Intraoperative Mitomycin C in the Treatment of Recalcitrant Ankyloblepharon

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Ankyloblepharon is characterized by partial or total fusion of the eyelid margins. It may be congenital due to failure of the eyelids to separate during the antenatal development, or acquired, mainly in the context of conditions causing cicatrizing conjunctivitis, including ocular mucous membrane pemphigoid, Steven Johnson syndrome, chemical injuries, or herpetic infection. The authors describe a case of a recurrent acquired ankyloblepharon in the absence of conjunctival cicatrization, managed successfully with adjuvant intraoperative mitomycin C (MMC).
A 68-year-old woman, referred with a 4-year history of left lower eyelid margin redness, was found to have extensive left lower eyelid and lateral canthal basal cell carcinoma (Fig. 1A). Her history included blepharitis and Guillan Barre syndrome. The lesion was completely excised and reconstruction with periosteal flap, cheek myocutaneous advancement flap, and Hughes flap was carried out. Two months after opening of the Hughes flap, she was noted to have reduced horizontal palpebral aperture, lateral ankyloblepharon formation, and rounding of the lateral canthal angle (Fig. 1B).
Subsequently, the area of adhesion was divided, but despite good early postoperative result, the ankyloblepharon reformed after 1 month. Two further revision operations with division of the scar tissue resulted in a similar outcome with only a few weeks of improvement, before recurrence of an aggressive scarring response in the lateral canthal area. Five years after initial surgery, the patient continued to experience discomfort due to adherence of the eyelid over the conjunctiva and temporal cornea accompanied by a small degree of lagophthalmos. At this stage, the ankyloblepharon was redivided in addition to intraoperative application of MMC (0.4 mg/ml via a sponge) applied to the involved upper and lower eyelid margins. A custom-made scleral contact lens with a central ridge was also placed aiming to keep the upper and lower eyelids parted in the immediate postoperative period. This resulted in a satisfactory outcome, with resolution of symptoms and no evidence of recurrence after 2 years follow up, postoperatively (Fig. 2).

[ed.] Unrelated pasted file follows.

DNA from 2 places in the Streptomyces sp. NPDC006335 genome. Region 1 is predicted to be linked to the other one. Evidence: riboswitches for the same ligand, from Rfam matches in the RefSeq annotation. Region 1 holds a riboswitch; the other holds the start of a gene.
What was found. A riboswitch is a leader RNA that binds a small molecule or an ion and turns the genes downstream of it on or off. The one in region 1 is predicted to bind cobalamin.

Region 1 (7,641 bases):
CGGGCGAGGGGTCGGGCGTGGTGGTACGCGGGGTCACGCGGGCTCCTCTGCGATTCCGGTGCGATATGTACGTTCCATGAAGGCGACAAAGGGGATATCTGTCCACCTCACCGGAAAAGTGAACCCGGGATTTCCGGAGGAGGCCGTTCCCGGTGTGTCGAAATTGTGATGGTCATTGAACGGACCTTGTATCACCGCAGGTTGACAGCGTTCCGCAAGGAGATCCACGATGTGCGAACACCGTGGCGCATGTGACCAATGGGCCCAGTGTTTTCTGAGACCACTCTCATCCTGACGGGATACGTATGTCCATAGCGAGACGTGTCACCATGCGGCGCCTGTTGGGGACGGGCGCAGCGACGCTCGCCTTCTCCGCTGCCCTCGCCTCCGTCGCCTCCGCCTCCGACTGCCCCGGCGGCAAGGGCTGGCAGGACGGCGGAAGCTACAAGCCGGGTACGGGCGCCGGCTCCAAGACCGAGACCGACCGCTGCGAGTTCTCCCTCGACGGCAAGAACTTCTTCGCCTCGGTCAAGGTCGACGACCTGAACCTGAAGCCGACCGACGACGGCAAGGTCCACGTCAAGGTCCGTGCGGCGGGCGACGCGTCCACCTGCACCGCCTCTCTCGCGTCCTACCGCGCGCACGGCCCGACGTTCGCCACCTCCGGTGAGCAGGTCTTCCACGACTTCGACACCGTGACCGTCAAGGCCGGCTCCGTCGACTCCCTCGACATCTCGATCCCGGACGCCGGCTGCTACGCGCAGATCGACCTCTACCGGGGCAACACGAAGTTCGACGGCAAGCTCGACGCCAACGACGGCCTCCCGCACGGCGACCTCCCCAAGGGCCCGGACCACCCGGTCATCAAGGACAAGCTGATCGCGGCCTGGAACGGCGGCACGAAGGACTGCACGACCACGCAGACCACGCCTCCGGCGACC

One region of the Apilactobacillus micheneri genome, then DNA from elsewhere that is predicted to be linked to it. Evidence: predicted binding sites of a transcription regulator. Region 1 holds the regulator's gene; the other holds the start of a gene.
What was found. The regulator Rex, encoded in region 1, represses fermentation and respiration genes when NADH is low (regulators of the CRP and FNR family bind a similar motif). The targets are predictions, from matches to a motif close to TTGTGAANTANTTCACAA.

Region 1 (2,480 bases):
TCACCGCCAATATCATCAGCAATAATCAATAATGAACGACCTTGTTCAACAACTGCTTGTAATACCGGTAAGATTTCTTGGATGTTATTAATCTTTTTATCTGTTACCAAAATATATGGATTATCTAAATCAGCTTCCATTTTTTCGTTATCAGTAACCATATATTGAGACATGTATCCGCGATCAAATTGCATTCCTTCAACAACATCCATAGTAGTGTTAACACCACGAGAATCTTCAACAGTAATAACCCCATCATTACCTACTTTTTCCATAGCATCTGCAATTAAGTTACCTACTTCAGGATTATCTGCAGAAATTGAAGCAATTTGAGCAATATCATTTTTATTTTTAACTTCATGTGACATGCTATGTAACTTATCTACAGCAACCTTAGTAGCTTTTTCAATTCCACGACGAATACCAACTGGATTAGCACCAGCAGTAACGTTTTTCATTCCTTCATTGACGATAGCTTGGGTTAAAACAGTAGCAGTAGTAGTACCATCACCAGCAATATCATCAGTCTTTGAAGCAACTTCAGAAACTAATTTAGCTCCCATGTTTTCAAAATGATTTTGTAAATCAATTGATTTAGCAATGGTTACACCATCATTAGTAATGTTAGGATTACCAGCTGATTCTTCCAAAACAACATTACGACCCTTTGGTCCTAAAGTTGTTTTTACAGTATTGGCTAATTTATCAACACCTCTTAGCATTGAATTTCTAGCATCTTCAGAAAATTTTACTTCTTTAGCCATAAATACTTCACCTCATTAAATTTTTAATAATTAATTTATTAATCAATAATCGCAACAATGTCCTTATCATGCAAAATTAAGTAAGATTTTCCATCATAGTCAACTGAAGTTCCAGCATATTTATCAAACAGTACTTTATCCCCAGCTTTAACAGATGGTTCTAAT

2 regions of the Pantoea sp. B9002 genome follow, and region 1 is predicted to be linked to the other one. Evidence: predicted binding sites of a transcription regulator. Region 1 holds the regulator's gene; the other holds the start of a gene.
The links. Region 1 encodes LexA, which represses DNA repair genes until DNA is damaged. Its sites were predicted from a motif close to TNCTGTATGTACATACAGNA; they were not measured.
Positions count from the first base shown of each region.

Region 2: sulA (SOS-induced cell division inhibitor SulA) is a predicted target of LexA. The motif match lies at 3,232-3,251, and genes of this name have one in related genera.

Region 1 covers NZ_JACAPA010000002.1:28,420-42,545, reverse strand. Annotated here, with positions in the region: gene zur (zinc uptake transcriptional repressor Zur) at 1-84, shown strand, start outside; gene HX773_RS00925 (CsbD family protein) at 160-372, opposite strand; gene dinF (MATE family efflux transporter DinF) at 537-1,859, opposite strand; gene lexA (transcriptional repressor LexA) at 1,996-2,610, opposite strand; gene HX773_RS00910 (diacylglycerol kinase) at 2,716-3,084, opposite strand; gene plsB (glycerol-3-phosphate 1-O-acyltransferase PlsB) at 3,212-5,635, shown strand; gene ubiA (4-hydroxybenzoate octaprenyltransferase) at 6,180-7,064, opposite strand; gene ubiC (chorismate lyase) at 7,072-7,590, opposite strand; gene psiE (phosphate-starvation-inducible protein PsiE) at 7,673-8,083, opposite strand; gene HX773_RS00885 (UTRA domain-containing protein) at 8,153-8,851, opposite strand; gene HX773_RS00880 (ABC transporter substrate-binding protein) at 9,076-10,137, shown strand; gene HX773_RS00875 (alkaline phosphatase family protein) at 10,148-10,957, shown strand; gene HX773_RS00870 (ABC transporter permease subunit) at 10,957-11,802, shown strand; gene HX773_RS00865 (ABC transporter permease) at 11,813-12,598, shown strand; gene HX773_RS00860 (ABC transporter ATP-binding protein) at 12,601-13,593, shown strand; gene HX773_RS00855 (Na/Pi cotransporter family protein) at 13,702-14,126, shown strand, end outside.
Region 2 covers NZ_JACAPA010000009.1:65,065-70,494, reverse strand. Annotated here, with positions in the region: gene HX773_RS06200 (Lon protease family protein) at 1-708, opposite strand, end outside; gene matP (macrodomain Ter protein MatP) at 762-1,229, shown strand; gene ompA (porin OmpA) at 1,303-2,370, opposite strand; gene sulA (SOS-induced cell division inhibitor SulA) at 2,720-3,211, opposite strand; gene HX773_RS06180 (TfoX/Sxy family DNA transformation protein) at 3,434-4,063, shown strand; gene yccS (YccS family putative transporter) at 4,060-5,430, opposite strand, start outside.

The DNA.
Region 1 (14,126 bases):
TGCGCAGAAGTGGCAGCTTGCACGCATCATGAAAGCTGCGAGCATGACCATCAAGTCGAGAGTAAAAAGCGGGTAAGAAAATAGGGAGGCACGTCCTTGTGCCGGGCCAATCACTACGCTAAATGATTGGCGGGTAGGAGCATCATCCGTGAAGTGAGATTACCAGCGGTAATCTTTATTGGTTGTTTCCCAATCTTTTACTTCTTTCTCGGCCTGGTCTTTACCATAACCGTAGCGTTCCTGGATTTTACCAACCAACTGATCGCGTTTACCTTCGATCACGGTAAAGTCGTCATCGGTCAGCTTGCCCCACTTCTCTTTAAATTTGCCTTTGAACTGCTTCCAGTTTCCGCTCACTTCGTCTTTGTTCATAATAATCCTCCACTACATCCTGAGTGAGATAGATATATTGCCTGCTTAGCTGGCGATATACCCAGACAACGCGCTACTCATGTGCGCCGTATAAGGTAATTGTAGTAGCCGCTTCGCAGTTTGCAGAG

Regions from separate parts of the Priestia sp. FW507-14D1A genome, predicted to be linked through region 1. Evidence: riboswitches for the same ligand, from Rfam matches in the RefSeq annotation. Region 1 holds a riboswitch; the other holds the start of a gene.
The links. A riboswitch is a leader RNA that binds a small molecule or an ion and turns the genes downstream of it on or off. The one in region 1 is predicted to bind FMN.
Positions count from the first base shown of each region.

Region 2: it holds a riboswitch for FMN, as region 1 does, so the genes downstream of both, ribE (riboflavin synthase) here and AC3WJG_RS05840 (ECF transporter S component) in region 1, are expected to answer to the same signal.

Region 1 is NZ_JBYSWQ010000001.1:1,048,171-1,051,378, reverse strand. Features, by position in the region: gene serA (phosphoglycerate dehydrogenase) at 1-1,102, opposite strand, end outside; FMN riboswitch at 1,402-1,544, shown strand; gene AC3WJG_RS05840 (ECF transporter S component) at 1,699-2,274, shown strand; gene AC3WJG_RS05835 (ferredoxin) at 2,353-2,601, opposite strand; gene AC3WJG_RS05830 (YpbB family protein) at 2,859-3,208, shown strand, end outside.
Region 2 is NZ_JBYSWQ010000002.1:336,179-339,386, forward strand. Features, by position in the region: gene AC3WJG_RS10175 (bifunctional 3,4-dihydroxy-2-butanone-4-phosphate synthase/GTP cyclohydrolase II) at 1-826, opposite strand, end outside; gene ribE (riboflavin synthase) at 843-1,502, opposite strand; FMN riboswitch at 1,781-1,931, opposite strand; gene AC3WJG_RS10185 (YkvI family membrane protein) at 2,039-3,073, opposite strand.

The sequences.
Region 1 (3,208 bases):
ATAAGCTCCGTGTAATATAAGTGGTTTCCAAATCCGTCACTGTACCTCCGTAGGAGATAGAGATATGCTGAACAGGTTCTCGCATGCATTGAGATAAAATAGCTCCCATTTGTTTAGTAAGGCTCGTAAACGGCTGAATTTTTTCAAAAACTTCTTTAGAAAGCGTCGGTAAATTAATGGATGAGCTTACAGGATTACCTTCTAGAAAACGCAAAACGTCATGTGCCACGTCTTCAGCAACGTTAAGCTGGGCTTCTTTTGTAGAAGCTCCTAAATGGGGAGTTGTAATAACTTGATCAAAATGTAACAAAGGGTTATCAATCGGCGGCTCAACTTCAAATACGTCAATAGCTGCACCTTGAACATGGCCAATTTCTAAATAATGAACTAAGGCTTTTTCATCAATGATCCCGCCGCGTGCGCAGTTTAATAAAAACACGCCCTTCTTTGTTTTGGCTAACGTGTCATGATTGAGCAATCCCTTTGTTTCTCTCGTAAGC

Treatment of ankyloblepharon consists of division of the bands holding the eyelids together, although additional reconstructive surgery such as amniotic or mucous membrane grafting may be required based on the extent and severity of the adhesions.
Topical MMC is extensively utilized in the treatment of ocular surface malignancy such as primary acquired melanosis with atypia, ocular surface squamous neoplasia, superficial conjunctival melanoma, or even sebaceous gland carcinoma.1 Moreover, intraoperative application of MMC to conjunctival fornices combined with mucous membrane, amniotic membrane graft, or conjunctival autograft has been found to be effective in controlling recurrent symblepharon in patients with severe cicatrizing conjunctival disease, including cases with superior and inferior forniceal obliteration leading to ankyloblepharon formation.2,3 Furthermore, an application of intraoperative MMC without mucous membrane grafting has been associated with favorable outcome in the setting of pseudopemphigoid-related symblephara.4
In this case, the main focus of cicatrization was on the eyelid margin, without any conjunctival or forniceal involvement. Additionally, the MMC was applied only to the affected eyelid margin surface following cicatrix lysis. To the authors’ knowledge, this therapeutic modality has not been documented in the setting of iatrogenic ankyloblepharon, in the absence of conjunctival involvement. MMC may be utilized as a relatively safe adjunct in preventing recurrence of aberrant eyelid margin cicatrization following tumor excision and reconstructive surgery.
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